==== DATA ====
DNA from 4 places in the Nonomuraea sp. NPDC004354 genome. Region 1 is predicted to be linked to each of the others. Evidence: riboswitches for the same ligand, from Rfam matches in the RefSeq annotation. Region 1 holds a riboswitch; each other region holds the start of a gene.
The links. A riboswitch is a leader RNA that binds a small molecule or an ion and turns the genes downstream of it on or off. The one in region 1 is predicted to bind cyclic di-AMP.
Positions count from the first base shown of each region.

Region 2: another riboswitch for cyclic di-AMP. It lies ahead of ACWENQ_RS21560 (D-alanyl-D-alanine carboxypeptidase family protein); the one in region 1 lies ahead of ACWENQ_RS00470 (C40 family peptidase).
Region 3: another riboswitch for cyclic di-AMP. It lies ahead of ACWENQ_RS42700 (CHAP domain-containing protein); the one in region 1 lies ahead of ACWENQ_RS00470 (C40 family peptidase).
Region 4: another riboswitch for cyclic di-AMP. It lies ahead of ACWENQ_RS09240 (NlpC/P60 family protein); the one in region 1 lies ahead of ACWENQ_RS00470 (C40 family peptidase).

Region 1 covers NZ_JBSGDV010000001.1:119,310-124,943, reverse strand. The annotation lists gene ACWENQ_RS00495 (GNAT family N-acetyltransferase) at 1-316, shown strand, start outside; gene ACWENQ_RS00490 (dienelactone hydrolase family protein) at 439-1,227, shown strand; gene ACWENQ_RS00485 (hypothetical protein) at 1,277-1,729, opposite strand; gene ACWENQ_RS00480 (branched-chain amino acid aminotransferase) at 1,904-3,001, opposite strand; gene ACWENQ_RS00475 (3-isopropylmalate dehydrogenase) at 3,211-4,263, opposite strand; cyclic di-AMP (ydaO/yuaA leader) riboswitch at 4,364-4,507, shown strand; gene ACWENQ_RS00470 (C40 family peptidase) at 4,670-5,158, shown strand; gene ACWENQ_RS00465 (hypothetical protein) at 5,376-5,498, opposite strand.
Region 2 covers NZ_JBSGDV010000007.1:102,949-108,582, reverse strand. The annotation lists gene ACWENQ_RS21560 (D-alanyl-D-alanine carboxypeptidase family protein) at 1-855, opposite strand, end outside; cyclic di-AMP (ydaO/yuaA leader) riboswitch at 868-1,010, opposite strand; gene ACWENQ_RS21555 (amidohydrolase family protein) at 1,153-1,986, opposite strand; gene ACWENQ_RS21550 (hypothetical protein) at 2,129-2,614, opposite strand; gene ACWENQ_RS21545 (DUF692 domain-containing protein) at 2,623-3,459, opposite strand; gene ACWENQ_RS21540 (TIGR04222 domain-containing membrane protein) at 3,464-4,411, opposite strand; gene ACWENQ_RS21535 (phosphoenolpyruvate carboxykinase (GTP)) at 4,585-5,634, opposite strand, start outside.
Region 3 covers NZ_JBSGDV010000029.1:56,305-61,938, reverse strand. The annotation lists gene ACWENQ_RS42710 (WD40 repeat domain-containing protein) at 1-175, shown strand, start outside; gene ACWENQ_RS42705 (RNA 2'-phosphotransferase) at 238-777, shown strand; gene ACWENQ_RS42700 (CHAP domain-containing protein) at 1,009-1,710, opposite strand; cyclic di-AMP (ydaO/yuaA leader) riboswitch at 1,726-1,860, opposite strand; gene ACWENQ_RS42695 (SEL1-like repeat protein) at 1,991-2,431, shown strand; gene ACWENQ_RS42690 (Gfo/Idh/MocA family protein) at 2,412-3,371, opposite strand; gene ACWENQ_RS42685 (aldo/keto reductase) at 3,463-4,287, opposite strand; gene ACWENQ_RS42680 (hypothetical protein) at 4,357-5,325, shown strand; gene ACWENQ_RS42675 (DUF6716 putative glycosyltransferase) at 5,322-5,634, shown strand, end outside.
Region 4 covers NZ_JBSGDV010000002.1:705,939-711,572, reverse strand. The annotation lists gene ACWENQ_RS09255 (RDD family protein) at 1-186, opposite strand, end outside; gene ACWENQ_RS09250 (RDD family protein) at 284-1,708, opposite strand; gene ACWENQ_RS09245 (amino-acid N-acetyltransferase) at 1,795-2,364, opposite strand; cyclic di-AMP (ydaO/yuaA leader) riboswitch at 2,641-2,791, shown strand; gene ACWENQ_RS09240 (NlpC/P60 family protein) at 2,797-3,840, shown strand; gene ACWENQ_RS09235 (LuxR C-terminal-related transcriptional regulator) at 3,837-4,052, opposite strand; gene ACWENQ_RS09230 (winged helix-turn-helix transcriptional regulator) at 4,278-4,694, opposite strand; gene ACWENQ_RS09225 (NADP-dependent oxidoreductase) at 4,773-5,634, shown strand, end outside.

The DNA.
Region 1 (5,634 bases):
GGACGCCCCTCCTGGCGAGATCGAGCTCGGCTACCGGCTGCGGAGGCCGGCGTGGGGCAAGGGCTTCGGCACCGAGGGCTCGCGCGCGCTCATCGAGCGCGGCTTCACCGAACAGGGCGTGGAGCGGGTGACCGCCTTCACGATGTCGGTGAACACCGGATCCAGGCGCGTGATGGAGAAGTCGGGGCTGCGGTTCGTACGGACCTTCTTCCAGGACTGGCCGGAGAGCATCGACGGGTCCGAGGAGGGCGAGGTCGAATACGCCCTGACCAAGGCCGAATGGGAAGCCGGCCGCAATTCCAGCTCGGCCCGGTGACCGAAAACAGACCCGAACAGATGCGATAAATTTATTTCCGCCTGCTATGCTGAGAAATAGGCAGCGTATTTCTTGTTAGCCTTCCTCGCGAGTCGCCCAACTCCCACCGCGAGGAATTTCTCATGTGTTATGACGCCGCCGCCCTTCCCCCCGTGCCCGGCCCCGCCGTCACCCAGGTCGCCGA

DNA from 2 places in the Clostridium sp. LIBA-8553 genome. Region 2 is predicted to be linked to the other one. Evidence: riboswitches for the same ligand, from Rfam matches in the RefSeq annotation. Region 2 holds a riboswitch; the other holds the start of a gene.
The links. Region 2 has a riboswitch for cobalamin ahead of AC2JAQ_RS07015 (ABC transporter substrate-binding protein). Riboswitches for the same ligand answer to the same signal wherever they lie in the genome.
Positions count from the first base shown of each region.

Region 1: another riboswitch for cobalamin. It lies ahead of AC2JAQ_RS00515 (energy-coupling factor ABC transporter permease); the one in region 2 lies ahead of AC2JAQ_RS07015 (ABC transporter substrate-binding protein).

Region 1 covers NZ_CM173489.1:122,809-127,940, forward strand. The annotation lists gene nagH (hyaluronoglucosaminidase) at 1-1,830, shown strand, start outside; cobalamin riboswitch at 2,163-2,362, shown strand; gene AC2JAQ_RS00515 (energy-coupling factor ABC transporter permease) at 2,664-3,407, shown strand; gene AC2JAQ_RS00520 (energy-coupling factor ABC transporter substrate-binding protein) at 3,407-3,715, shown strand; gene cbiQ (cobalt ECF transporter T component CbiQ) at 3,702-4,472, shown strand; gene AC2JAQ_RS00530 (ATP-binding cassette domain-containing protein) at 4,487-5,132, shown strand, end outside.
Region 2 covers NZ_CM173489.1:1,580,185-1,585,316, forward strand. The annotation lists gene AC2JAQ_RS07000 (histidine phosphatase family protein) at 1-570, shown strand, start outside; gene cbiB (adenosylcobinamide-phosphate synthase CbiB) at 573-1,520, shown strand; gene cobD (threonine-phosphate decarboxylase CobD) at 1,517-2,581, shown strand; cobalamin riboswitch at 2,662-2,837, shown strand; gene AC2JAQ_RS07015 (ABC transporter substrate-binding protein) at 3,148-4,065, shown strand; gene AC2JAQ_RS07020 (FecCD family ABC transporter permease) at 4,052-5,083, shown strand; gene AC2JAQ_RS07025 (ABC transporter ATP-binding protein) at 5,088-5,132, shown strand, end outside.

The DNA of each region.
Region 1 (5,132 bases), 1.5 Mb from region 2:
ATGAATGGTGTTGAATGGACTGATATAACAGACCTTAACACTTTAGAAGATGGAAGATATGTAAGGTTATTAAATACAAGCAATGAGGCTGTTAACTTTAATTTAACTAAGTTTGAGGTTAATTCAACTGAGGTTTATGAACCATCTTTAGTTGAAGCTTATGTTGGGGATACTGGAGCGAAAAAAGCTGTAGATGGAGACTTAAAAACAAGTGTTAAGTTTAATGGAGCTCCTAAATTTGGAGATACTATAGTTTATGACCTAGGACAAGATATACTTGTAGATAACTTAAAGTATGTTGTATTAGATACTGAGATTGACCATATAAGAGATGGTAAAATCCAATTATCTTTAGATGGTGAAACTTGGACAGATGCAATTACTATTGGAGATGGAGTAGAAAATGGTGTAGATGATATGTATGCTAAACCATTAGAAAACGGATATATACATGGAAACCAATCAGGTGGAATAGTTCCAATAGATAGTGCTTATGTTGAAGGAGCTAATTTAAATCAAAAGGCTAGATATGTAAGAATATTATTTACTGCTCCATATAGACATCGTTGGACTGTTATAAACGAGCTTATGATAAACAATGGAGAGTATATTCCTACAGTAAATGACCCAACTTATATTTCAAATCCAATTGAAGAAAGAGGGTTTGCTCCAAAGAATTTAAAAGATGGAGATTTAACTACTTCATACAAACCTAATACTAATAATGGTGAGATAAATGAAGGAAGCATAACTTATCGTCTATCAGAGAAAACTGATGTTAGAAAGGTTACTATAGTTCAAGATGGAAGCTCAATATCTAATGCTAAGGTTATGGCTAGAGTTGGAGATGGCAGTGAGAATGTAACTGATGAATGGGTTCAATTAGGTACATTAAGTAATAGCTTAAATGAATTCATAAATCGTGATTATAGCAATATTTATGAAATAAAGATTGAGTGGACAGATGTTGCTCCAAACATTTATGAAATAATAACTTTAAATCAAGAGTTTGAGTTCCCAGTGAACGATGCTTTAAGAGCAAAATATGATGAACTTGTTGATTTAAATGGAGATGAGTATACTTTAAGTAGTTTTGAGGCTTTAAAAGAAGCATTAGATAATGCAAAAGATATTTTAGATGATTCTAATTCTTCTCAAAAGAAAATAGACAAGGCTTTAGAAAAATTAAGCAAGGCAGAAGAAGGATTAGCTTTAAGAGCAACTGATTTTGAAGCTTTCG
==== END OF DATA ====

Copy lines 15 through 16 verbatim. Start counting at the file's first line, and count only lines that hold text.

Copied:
The links. Region 2 has a riboswitch for cobalamin ahead of AC2JAQ_RS07015 (ABC transporter substrate-binding protein). Riboswitches for the same ligand answer to the same signal wherever they lie in the genome.
Positions count from the first base shown of each region.